10-13-10 Wednesday

(Bruce wrote his blog but then it mysteriously disappeared off his iPad so Lisa is picking up the pieces. Any medical errors are hers.)

There are always curves in the road.

Status: 8.0/10. You will notice quite a drop from my 9.5 status yesterday.  It corresponds with a drop in my hematocrit.  Hematocrit is the proportion of your blood occupied by your red blood cells.  On my visit to Hopkins on Monday it stood at 32  Normal range for males is over 40 or so, but in my condition, 32 was okay.  However, by this morning it measured 26, and by early evening it had dropped further – below 24.  It essentially means I am very anemic and quite dizzy and lightheaded when I stand up.  The concern is that I may have another GI bleed.  (I tried to convince the nurses today’s drop was due to the 15 or so tubes of blood they took out of me – but they weren’t buying it.)  By tonight, my levels had dropped to 20.

Events:  Woke up this morning determined to get onto the next phase of my treatment.  My body had other ideas.  I was dizzy and short of breath.  I suspected my hematocrit had dropped, and as noted above, it had. We arrived at Hopkins at noon as scheduled and as always they were amazingly organized and ready for me.  However when I told them how I felt, it started a flurry of activity. Extra blood draws, a visit by the resident and the attending.  Still, we were on track to start my test dose of the chemotherapy drug Busulfan tonight.   That plan came to a halt when I continued to feel dizzy and my hematocrit kept dropping. 

  In an attempt to figure out if I do have a GI bleed they threaded a tube through my nose, down my throat and into my stomach. (I don’t recommend it.)  That turned up no good answers about any internal bleed, but the process did manage to start a nose bleed which has not yet abated.  It may mean the ENT guys get to come see me in the wee hours of the morning.  Meantime the tube has to stay in for the night so they can continue to check every three hours for any stomach bleeding. And they’ll keep checking my hematocrit levels every four hours.  So it won’t be a restful night.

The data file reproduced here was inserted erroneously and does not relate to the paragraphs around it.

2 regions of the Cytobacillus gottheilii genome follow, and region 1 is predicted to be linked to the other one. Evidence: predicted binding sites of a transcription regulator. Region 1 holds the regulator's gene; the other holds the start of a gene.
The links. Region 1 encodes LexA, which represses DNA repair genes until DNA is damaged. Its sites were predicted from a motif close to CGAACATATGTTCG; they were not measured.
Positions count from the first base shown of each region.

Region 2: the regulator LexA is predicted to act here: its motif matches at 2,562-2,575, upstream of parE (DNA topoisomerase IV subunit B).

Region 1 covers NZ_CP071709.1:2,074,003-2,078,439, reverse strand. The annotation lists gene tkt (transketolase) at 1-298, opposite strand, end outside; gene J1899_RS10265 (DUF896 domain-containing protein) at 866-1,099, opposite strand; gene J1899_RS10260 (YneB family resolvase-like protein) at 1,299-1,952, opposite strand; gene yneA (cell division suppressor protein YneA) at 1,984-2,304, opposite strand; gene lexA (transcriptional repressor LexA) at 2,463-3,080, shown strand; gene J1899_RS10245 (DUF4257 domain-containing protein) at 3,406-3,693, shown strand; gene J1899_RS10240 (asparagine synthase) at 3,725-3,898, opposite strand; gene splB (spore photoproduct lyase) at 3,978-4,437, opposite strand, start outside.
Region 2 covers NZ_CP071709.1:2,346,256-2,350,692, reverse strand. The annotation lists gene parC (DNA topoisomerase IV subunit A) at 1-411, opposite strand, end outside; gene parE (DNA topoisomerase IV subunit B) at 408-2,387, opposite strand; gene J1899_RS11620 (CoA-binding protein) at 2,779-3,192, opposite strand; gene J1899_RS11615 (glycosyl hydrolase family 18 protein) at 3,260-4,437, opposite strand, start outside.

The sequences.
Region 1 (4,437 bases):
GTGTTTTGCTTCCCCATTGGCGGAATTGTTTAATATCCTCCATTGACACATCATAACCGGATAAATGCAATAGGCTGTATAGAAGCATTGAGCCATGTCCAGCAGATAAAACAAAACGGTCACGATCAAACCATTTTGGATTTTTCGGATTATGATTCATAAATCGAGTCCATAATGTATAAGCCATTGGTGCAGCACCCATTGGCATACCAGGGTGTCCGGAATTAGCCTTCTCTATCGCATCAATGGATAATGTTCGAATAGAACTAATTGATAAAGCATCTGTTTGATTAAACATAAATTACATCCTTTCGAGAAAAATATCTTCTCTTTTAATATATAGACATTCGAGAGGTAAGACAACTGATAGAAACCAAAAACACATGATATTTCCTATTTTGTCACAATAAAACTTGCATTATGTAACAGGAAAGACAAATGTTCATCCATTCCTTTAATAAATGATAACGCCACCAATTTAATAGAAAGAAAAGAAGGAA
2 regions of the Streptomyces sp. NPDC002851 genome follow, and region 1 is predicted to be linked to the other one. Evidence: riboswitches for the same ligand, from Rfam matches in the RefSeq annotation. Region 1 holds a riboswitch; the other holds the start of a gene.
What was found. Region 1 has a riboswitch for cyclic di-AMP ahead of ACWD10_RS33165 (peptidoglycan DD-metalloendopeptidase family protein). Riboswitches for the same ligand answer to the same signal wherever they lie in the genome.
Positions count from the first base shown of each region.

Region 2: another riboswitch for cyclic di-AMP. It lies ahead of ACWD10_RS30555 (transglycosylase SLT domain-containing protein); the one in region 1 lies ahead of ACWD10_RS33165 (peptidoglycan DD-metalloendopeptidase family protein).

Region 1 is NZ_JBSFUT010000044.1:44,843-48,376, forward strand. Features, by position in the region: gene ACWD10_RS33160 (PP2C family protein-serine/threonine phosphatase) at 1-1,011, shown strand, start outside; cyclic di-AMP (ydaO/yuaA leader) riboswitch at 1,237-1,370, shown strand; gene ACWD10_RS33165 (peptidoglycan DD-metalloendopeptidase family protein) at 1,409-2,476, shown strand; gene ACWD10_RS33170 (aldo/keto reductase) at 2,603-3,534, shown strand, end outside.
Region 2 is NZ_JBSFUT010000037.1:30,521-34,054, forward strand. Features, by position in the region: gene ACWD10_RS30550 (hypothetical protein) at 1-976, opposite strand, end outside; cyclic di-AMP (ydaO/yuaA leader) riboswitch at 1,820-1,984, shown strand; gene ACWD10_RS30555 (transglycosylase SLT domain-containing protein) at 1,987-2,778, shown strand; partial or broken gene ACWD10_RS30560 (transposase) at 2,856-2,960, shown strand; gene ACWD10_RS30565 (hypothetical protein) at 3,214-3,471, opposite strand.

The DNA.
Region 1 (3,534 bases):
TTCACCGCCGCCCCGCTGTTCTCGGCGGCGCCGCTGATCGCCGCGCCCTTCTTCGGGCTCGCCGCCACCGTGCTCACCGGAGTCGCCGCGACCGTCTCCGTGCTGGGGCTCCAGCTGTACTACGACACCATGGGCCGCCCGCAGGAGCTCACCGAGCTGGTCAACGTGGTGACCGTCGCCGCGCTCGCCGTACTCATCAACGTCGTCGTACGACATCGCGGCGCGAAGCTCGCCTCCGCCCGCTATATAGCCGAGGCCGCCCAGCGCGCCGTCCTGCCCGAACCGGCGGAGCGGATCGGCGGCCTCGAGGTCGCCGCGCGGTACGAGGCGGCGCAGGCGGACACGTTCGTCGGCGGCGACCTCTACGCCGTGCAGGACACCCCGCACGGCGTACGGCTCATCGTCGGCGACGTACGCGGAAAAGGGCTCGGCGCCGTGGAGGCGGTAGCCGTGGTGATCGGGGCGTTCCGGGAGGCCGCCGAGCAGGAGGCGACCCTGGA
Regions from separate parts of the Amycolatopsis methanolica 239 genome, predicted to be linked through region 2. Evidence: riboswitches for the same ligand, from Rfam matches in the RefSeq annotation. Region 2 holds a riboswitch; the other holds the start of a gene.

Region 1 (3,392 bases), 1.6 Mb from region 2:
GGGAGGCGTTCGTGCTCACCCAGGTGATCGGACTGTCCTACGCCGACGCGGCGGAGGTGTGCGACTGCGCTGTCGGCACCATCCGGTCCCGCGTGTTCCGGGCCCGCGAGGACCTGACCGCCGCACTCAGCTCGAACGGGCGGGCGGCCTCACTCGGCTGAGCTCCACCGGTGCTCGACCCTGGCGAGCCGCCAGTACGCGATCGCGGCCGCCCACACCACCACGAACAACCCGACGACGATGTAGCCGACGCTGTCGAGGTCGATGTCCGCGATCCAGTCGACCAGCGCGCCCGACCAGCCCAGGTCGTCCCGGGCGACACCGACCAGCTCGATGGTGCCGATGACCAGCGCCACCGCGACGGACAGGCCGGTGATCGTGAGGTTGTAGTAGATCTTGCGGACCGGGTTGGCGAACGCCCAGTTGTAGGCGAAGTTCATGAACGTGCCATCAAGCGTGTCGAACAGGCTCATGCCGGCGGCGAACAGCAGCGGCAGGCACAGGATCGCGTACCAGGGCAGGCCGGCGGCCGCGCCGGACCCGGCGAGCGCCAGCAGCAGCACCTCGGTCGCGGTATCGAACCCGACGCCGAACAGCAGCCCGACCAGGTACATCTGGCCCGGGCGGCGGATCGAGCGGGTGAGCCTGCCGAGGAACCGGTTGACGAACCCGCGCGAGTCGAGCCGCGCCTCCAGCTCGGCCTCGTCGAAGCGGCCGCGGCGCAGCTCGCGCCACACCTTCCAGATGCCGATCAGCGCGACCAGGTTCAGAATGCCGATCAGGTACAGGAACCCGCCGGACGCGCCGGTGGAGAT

They’ve also given me platelets and blood – and I suspect that may continue overnight as well.  

  So a very bumpy start to what we thought would be a routine beginning to a transplant next Tuesday.   Our doctor has decided that we can’t move forward now until we figure out what’s going on – so the transplant will be put off at least a few days.  It means putting a brake on wheels already in motion – our Johns Hopkins transplant coordinator must notify the National Marrow Donor Program, which has to notify the donor center, which has to notify the donor.  We’re just hopeful they can all start rolling again as soon as we can. 

Comments:  On the positive side we were lucky enough to get one of the larger corner rooms on the transplant wing – a little extra room is nice.  Lisa has promised me when this is all over we will head to Hawaii and I can once again own a convertible sports car (my old one gave way to a Minivan when the kids came.)  So to give me extra incentive she commissioned sister-in-law Michelle Stark to put together two large posters – one a beautiful Maui sunset (from a picture Lisa and I took when we were there eons ago), and the other a beautiful silver Porsche!  They are now up in my room – along with pictures of the kids.  Also – for the first time we’ve decided we need our own refrigerator – so Lisa hauled up a mini-fridge, it was blessed by the Hopkins engineers, and we plugged it in.  It now holds my stash of Gatorade and Boost.